ALBUQUERQUE, N.M. — Little did Tom Antram know when he took a college job answering phones at a
funeral home that he had embarked on a lifelong career in the mortuary industry.
“I didn’t have that aha moment that I just went ‘Ooh, I know exactly what I need to do (for a living),'” he said.
His professional arc revealed itself more gradually as one position at French Funerals & Cremations led to another. He found meaning in the work, even when he was simply transporting flowers between the service and the cemetery.
“I could observe what was happening, listen to the services and listen to life stories,” he said. “I still get chills when I hear different stories about how people affected others all around them. For me, it was just like ‘This is really cool’ – an opportunity to serve, an opportunity to walk home at night feeling like I have done something of value for another human being.”
He scrapped plans to go into sports broadcasting and continued on with French, where he has since risen to the position of president and CEO.
Antram is about to take on another role with long-term implications, although this time he has a better sense of direction.
He becomes board chairman of the Greater Albuquerque Chamber of Commerce on Friday with a clear agenda. He will help guide the chamber through a carefully planned, less-is-more evolution that will carry forth for years to come.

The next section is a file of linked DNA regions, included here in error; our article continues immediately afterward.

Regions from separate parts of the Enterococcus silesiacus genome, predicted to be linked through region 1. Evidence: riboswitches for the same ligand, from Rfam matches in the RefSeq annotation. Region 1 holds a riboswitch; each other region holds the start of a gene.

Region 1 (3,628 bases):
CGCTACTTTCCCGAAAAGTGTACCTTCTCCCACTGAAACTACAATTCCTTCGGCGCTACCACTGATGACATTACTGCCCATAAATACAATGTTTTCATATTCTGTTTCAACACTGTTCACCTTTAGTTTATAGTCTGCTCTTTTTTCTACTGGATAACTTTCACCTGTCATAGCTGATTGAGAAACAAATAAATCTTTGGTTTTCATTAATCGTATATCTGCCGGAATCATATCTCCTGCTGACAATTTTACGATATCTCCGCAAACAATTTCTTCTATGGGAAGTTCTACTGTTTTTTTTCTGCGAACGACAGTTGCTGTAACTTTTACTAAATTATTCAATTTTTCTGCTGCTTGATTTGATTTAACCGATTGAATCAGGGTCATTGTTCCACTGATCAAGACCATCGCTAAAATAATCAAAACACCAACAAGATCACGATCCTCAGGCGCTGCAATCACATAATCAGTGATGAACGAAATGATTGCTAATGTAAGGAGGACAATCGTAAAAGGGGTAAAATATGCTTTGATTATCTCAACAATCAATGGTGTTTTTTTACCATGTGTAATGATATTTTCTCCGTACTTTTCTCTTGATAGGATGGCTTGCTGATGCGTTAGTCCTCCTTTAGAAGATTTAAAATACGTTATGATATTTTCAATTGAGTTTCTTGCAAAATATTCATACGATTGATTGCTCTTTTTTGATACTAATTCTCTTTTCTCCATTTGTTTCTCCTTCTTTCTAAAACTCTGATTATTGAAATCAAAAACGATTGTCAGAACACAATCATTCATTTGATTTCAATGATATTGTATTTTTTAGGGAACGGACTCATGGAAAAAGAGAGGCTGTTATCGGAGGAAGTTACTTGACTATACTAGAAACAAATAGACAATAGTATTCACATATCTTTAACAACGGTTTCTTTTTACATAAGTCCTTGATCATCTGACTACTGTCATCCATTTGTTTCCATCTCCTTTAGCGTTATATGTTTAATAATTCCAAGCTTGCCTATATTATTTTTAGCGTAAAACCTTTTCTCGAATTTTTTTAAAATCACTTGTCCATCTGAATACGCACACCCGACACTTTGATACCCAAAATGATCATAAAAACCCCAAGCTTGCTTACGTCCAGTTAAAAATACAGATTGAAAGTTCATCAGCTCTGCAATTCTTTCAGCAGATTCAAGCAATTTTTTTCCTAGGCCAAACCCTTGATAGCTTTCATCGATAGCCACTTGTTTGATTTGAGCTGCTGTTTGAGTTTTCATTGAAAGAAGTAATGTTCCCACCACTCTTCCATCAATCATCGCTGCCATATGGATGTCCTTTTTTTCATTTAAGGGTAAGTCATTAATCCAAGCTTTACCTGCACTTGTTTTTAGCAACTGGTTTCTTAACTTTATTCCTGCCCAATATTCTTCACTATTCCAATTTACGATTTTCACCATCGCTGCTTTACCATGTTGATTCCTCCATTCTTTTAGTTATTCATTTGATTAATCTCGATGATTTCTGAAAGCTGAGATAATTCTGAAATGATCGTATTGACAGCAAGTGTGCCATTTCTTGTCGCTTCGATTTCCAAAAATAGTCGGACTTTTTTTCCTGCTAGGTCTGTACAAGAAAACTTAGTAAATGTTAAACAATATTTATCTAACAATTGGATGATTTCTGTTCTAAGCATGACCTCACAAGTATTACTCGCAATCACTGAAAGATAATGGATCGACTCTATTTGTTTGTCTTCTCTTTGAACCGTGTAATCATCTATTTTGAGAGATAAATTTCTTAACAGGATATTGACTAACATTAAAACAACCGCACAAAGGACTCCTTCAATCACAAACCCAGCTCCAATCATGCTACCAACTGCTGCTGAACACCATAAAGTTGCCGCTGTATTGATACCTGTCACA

In a move that reflects the chamber’s changing place in the community, the organization is cutting down on events and devoting most of its attention to a winnowed list of goals – improving education and public safety, and sparking Downtown development – a refined advocacy approach and better communication.
“We’ve kind of been doing a lot of things as a chamber, but we wanted to narrow it down to what are the three things – not this year, not next year, but over the next number of years – that we need to fix and that, as a chamber, we need to have a voice in,” Antram said. “Each of those tie back to our viability as businesses and (matter for) economic development in our community.”
Antram, 44, said he comes to the role both as a businessman who leads a company with 136 employees, but also as a father of two. He wants his two teenage daughters to build their careers in Albuquerque if they so choose, just as he has since moving here from his native Alamogordo to attend University of New Mexico.
“I’m passionate about that and I care about what Albuquerque looks like (in) the future,” he said. “It pains me when I hear negative stories coming out about our community because I believe this is the best community out there.”
The facts can be sobering. Albuquerque Public Schools’ four-year graduation rate has fallen to 61.7 percent. The city’s unemployment rate is improving, but was 5.6 percent in April compared to 5.0 percent nationally. Downtown Albuquerque’s office vacancy rate was 34.8 percent during the first quarter of the year, according to CBRE’s analysis.
And although the city saw a small drop in property crime based on the latest available FBI data, its overall crime rate has been trending upward for years.
Antram sees the chamber as a great way to effect the necessary change, especially with a refined approach that plays on its strengths as an advocate for business causes.